Clouds, Showers and Rainbows
The tidal marsh next to the marina

Beautiful home on one of my walks


Flowers after rain
Close up of the raindrops

         Photos from my walks taken with my the cell phone!

Scary tree
Some of the attractions
by the sightseeing train
   On the fun side, we took a ride north on A1A through Vilano Beach. There are limited areas where Pete might be able to use the drone, but the ride was pretty.  We stopped for dinner at a place called The Reef.  It is right on the beach, with delicious food, great service and is reasonably priced. We also took a ride south on A1A.  It took us really close to Jay and Pegg’s new place, so we thought we would drive over and check it out.  Both Pegg and Jay were outside and offered us a tour of their new home.  It is a great place and 11 feet above sea level!  Important, as their other home experienced flooding during Matthew last fall. We continued south to Flagler Beach, where Matthew stole part of A1A.  It is apparent that the relocation about 50-foot inland was recently completed, but many saw their ocean view lots reduced in size. Of course, we found a great place for ice cream prior to our return trip.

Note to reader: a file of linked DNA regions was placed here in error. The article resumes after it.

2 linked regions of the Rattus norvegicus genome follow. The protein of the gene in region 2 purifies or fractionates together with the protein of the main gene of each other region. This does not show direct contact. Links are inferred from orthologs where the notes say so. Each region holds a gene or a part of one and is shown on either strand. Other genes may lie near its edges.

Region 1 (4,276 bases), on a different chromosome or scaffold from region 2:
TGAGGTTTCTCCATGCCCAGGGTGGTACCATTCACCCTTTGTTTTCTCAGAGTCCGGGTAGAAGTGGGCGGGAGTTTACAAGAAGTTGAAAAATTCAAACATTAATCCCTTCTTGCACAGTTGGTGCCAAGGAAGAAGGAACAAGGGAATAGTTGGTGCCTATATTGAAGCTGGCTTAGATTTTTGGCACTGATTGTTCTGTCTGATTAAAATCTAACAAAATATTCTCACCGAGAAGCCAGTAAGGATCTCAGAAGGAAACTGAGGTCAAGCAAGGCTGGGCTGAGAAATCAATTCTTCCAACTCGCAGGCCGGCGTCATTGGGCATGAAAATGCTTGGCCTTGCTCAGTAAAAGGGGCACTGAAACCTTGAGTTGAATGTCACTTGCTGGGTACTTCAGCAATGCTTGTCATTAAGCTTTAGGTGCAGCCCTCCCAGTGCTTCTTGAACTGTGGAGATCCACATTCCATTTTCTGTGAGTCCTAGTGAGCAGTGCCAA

Vilano Beach by THE REEF Restaurant

     Ann and Howie came up one Sunday. We walked around old St. Augustine and enjoyed a great dinner at the AIA Ale Works. It also happened to be Easter, so the streets we lined with people, many of whom wore pretty outrageous hats.  Unfortunately, I did not get any photos of the characters who line the parade route or the parade itself.
Baby Manatee in the marina

Spider's web

Our daily keel cleaner